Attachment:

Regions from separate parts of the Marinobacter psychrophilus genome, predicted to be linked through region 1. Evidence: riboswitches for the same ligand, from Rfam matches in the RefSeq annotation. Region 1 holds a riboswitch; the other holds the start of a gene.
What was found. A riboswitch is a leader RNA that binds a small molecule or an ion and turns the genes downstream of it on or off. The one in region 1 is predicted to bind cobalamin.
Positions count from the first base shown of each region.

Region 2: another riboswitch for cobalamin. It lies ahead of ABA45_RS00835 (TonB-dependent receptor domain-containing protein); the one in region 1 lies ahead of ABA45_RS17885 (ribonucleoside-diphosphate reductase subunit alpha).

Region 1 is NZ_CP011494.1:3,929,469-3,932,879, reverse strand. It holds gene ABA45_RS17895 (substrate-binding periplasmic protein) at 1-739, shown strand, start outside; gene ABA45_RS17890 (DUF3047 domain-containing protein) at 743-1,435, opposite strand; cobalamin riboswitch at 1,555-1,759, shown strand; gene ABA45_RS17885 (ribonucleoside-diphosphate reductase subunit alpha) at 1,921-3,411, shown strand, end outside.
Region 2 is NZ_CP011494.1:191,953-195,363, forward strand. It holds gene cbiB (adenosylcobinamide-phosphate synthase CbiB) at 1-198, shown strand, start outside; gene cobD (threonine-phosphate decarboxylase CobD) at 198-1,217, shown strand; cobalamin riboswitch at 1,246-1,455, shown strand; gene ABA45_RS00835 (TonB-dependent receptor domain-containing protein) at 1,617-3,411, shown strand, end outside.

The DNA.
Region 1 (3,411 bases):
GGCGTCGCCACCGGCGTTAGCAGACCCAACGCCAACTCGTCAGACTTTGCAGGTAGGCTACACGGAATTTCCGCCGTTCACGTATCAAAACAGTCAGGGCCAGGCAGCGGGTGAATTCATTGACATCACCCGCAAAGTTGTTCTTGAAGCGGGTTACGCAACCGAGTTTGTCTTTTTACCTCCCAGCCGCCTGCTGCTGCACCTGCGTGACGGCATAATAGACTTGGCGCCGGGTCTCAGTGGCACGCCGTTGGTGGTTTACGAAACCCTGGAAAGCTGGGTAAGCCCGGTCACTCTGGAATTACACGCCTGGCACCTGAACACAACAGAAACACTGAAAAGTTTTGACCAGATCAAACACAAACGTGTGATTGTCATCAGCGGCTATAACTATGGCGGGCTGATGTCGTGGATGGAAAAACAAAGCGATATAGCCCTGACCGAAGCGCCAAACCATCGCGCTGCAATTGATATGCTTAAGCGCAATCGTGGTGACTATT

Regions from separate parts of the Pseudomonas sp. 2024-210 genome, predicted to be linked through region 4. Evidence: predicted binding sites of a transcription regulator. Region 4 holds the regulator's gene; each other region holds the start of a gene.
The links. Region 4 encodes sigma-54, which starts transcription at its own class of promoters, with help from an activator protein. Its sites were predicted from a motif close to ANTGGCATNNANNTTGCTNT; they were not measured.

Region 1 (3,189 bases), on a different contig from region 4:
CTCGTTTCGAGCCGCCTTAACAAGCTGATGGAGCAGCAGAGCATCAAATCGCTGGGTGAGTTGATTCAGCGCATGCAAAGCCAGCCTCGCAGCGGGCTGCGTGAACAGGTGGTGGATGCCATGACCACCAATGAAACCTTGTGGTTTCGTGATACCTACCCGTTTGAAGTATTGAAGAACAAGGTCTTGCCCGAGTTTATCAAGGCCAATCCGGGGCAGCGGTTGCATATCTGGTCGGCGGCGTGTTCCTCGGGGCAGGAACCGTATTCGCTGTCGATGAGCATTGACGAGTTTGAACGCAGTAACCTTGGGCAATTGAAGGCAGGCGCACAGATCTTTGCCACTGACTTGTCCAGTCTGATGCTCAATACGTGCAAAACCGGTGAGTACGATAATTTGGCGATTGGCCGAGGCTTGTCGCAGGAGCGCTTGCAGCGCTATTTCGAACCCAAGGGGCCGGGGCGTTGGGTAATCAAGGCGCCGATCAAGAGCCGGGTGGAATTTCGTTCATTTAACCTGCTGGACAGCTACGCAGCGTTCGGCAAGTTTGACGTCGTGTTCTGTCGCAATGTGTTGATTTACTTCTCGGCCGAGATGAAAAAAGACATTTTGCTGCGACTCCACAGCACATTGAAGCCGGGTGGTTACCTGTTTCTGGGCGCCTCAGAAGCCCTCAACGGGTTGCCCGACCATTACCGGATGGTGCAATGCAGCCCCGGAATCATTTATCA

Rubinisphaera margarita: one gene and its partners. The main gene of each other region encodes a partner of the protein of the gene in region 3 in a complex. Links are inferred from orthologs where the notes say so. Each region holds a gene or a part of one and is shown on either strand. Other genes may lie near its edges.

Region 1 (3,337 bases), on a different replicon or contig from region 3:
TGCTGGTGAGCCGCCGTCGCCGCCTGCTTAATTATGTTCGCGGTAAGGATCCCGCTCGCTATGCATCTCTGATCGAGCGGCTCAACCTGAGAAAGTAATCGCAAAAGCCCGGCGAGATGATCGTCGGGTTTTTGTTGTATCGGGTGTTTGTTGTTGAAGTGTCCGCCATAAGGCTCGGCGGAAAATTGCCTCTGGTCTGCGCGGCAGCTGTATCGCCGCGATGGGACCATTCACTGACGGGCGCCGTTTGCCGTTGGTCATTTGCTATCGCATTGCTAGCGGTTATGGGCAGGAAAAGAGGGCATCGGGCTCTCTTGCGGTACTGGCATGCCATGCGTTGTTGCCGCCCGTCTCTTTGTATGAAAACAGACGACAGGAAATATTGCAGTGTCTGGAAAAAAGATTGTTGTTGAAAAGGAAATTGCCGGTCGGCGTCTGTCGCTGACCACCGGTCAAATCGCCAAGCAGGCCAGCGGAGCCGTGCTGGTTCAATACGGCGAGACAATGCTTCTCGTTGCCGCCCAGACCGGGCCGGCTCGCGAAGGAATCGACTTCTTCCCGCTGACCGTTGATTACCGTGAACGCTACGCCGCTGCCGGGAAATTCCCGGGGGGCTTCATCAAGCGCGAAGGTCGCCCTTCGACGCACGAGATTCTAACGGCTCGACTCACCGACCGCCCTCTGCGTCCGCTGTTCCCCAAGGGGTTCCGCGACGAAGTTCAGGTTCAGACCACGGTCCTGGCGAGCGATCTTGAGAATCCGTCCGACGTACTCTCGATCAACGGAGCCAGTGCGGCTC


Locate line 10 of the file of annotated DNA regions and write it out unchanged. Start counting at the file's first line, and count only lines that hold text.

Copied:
Regions from separate parts of the Pseudomonas sp. 2024-210 genome, predicted to be linked through region 4. Evidence: predicted binding sites of a transcription regulator. Region 4 holds the regulator's gene; each other region holds the start of a gene.